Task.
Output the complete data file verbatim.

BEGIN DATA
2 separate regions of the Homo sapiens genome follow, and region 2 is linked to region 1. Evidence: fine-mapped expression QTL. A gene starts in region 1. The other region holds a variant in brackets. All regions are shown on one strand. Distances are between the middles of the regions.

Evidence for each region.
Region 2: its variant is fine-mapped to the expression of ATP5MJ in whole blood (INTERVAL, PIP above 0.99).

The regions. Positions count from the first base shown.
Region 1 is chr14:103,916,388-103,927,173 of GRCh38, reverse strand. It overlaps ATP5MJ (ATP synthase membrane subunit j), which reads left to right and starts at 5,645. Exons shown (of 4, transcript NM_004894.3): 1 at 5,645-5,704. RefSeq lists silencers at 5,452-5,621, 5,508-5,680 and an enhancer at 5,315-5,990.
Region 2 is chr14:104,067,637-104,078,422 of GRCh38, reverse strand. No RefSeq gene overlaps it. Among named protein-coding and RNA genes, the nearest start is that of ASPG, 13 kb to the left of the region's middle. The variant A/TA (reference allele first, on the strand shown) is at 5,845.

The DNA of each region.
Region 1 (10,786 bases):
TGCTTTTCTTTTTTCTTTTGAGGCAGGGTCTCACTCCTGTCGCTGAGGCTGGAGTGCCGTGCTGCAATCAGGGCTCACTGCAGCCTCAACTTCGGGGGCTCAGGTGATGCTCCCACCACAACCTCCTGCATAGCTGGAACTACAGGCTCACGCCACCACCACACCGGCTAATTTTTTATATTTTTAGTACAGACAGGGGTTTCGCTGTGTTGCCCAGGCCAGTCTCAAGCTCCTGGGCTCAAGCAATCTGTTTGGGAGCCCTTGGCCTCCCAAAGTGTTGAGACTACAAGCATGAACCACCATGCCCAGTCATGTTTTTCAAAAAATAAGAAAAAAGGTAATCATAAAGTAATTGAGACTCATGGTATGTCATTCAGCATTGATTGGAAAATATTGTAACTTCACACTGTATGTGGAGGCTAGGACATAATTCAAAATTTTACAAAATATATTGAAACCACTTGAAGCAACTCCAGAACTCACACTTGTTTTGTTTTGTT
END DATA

2 separate regions of the Homo sapiens genome follow, and region 2 is linked to region 1. Evidence: fine-mapped expression QTL. A gene starts in region 1. The other region holds a variant in brackets. All regions are shown on one strand. Distances are between the middles of the regions.

Evidence for each region.
Region 2: its variant is fine-mapped to the expression of ATP5MJ in whole blood (INTERVAL, PIP above 0.99).

The regions. Positions count from the first base shown.
Region 1 is chr14:103,916,388-103,927,173 of GRCh38, reverse strand. It overlaps ATP5MJ (ATP synthase membrane subunit j), which reads left to right and starts at 5,645. Exons shown (of 4, transcript NM_004894.3): 1 at 5,645-5,704. RefSeq lists silencers at 5,452-5,621, 5,508-5,680 and an enhancer at 5,315-5,990.
Region 2 is chr14:104,067,637-104,078,422 of GRCh38, reverse strand. No RefSeq gene overlaps it. Among named protein-coding and RNA genes, the nearest start is that of ASPG, 13 kb to the left of the region's middle. The variant A/TA (reference allele first, on the strand shown) is at 5,845.

The DNA of each region.
Region 1 (10,786 bases):
TGCTTTTCTTTTTTCTTTTGAGGCAGGGTCTCACTCCTGTCGCTGAGGCTGGAGTGCCGTGCTGCAATCAGGGCTCACTGCAGCCTCAACTTCGGGGGCTCAGGTGATGCTCCCACCACAACCTCCTGCATAGCTGGAACTACAGGCTCACGCCACCACCACACCGGCTAATTTTTTATATTTTTAGTACAGACAGGGGTTTCGCTGTGTTGCCCAGGCCAGTCTCAAGCTCCTGGGCTCAAGCAATCTGTTTGGGAGCCCTTGGCCTCCCAAAGTGTTGAGACTACAAGCATGAACCACCATGCCCAGTCATGTTTTTCAAAAAATAAGAAAAAAGGTAATCATAAAGTAATTGAGACTCATGGTATGTCATTCAGCATTGATTGGAAAATATTGTAACTTCACACTGTATGTGGAGGCTAGGACATAATTCAAAATTTTACAAAATATATTGAAACCACTTGAAGCAACTCCAGAACTCACACTTGTTTTGTTTTGTT